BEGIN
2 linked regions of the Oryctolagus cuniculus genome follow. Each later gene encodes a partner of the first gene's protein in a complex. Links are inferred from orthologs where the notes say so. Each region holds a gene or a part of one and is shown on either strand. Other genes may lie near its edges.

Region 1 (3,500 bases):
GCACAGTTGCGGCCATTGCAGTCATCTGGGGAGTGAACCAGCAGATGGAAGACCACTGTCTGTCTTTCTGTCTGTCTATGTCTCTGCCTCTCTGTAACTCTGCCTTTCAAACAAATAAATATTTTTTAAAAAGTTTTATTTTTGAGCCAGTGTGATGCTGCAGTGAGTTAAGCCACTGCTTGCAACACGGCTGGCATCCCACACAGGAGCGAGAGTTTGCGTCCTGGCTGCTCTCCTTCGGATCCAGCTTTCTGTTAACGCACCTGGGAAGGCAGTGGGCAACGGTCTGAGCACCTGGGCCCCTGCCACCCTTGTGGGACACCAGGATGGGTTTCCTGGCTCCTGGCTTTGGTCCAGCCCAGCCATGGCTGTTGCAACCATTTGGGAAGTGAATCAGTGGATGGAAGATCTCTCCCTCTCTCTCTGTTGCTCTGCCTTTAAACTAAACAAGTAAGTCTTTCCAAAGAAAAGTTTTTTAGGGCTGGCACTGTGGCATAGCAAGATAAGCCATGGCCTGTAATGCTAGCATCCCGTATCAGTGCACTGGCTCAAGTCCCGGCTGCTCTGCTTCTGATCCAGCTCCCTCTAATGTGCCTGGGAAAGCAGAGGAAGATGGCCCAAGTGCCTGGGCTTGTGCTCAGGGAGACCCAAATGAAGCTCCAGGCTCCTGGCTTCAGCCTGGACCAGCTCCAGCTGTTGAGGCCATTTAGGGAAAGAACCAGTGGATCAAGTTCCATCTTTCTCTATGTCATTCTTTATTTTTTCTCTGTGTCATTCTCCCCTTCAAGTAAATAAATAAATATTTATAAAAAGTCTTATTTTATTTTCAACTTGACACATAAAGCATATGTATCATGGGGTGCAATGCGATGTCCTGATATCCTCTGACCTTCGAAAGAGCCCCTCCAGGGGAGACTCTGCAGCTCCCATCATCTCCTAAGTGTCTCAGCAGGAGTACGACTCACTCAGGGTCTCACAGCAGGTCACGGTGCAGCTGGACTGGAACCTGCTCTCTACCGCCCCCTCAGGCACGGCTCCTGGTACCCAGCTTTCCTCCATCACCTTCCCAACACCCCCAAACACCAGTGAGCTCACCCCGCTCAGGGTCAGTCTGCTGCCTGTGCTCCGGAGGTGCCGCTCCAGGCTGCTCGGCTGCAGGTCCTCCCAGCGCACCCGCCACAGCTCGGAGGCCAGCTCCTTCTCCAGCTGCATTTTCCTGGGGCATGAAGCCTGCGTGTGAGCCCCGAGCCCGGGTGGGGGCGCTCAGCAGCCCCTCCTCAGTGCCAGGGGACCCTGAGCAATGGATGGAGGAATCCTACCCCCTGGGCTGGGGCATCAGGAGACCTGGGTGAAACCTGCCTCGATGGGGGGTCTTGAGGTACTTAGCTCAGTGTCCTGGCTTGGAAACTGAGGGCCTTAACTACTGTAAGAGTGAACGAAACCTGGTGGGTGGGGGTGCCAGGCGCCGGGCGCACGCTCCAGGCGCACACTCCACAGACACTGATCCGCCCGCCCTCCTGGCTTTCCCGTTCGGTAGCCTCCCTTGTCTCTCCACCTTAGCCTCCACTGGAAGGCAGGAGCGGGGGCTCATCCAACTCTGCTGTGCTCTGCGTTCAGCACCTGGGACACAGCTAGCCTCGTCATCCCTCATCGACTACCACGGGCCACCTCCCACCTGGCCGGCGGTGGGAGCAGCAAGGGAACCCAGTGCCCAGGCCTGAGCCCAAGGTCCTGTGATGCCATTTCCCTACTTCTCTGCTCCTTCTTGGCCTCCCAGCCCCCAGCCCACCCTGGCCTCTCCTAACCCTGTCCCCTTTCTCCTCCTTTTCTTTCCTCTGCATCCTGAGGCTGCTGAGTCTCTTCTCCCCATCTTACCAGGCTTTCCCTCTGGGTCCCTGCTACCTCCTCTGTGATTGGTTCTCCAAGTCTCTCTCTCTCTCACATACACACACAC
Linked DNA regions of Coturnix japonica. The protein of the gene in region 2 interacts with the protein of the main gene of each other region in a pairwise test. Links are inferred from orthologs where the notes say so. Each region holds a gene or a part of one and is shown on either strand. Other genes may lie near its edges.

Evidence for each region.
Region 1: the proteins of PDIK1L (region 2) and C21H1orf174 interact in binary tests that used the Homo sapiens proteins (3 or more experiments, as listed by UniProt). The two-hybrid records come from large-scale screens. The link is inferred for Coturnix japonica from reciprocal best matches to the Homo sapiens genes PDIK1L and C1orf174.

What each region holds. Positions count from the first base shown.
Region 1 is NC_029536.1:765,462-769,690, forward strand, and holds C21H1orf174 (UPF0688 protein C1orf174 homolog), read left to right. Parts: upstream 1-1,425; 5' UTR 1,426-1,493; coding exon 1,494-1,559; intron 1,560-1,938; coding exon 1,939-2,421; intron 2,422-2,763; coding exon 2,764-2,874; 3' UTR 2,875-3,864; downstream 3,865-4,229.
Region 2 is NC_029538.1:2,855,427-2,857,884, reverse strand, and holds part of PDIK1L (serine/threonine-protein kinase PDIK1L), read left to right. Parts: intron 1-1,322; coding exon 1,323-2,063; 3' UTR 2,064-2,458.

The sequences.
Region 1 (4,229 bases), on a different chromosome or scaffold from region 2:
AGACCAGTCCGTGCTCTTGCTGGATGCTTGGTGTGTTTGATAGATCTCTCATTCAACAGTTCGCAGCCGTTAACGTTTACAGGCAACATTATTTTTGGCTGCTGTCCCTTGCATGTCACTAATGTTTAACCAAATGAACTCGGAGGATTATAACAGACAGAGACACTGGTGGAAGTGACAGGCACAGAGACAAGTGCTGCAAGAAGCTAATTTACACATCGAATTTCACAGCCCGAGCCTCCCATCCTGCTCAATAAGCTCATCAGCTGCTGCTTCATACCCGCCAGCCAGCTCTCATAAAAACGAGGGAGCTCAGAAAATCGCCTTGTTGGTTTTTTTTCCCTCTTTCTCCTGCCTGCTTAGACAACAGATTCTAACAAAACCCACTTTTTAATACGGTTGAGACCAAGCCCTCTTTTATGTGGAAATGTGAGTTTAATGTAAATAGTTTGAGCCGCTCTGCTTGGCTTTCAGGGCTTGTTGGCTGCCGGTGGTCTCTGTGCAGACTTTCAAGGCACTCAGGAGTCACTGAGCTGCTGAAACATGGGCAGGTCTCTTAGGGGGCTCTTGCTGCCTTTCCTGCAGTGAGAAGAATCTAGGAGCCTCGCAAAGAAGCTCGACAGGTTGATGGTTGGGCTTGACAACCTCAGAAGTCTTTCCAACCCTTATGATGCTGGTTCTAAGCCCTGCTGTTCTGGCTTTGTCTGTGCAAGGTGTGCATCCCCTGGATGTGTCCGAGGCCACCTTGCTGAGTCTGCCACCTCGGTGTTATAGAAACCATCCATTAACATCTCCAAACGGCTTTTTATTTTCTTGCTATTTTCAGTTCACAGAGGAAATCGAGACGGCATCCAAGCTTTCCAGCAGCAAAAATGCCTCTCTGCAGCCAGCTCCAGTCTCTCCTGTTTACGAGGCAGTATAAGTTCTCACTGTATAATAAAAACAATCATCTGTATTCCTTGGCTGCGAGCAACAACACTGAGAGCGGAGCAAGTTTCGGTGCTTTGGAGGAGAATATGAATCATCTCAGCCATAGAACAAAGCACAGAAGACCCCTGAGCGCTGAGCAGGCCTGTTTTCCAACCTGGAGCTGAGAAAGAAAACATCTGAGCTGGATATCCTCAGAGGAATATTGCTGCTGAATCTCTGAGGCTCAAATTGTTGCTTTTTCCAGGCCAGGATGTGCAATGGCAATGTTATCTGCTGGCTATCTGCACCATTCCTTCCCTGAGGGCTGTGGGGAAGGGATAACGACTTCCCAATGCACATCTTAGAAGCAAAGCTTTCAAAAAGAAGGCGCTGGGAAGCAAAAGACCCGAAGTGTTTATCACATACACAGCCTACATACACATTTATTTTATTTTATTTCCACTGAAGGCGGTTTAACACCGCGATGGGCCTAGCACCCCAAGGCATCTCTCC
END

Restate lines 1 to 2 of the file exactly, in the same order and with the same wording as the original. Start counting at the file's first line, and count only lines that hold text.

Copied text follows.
2 linked regions of the Oryctolagus cuniculus genome follow. Each later gene encodes a partner of the first gene's protein in a complex. Links are inferred from orthologs where the notes say so. Each region holds a gene or a part of one and is shown on either strand. Other genes may lie near its edges.

Region 1 (3,500 bases):